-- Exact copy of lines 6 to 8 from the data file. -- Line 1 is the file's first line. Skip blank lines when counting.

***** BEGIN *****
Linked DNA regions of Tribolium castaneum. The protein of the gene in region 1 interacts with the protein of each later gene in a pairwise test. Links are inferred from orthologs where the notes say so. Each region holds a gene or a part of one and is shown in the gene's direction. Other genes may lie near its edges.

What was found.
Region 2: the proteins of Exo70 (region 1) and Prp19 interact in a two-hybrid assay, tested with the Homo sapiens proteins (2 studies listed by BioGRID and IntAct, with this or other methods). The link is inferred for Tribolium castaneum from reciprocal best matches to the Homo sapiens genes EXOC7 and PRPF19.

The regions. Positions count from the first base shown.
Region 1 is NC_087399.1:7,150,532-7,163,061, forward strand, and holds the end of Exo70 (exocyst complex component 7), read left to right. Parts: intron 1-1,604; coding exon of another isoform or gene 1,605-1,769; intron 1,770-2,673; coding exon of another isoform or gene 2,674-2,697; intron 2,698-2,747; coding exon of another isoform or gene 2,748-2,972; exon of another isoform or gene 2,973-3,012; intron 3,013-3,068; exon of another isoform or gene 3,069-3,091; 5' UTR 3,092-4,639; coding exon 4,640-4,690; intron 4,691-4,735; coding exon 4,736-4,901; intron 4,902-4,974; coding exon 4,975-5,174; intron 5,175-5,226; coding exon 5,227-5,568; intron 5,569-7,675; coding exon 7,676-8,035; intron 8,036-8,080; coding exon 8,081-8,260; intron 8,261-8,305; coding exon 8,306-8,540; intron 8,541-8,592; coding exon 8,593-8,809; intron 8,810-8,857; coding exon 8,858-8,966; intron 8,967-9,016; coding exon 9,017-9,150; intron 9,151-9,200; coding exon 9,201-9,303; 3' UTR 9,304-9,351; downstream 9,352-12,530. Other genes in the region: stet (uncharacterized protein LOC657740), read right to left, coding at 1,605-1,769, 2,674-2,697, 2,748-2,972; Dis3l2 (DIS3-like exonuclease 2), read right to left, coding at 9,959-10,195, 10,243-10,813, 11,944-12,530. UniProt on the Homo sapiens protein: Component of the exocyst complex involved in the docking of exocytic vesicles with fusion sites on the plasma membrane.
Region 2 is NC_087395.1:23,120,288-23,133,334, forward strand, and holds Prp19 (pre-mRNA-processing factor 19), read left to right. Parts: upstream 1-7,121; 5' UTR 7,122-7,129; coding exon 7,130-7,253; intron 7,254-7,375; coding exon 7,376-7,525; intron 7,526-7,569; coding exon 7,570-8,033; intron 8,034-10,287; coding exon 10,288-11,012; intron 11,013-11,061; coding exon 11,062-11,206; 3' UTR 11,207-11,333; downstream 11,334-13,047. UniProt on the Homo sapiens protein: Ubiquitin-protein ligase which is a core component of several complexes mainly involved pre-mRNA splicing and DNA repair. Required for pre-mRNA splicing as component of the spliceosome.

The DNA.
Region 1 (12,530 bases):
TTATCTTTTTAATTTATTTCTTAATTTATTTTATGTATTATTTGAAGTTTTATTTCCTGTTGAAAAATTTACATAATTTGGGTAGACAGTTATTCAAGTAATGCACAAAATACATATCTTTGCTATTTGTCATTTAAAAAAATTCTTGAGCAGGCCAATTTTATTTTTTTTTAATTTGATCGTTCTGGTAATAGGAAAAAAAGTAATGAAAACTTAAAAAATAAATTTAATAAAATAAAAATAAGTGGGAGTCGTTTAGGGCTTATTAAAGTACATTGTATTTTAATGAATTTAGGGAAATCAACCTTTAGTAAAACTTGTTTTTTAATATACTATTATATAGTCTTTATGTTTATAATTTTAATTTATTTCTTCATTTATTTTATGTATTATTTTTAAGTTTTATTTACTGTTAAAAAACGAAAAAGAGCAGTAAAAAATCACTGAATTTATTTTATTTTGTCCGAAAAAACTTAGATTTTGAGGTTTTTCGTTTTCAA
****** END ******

Region 2 is NC_087395.1:23,120,288-23,133,334, forward strand, and holds Prp19 (pre-mRNA-processing factor 19), read left to right. Parts: upstream 1-7,121; 5' UTR 7,122-7,129; coding exon 7,130-7,253; intron 7,254-7,375; coding exon 7,376-7,525; intron 7,526-7,569; coding exon 7,570-8,033; intron 8,034-10,287; coding exon 10,288-11,012; intron 11,013-11,061; coding exon 11,062-11,206; 3' UTR 11,207-11,333; downstream 11,334-13,047. UniProt on the Homo sapiens protein: Ubiquitin-protein ligase which is a core component of several complexes mainly involved pre-mRNA splicing and DNA repair. Required for pre-mRNA splicing as component of the spliceosome.

The DNA.
Region 1 (12,530 bases):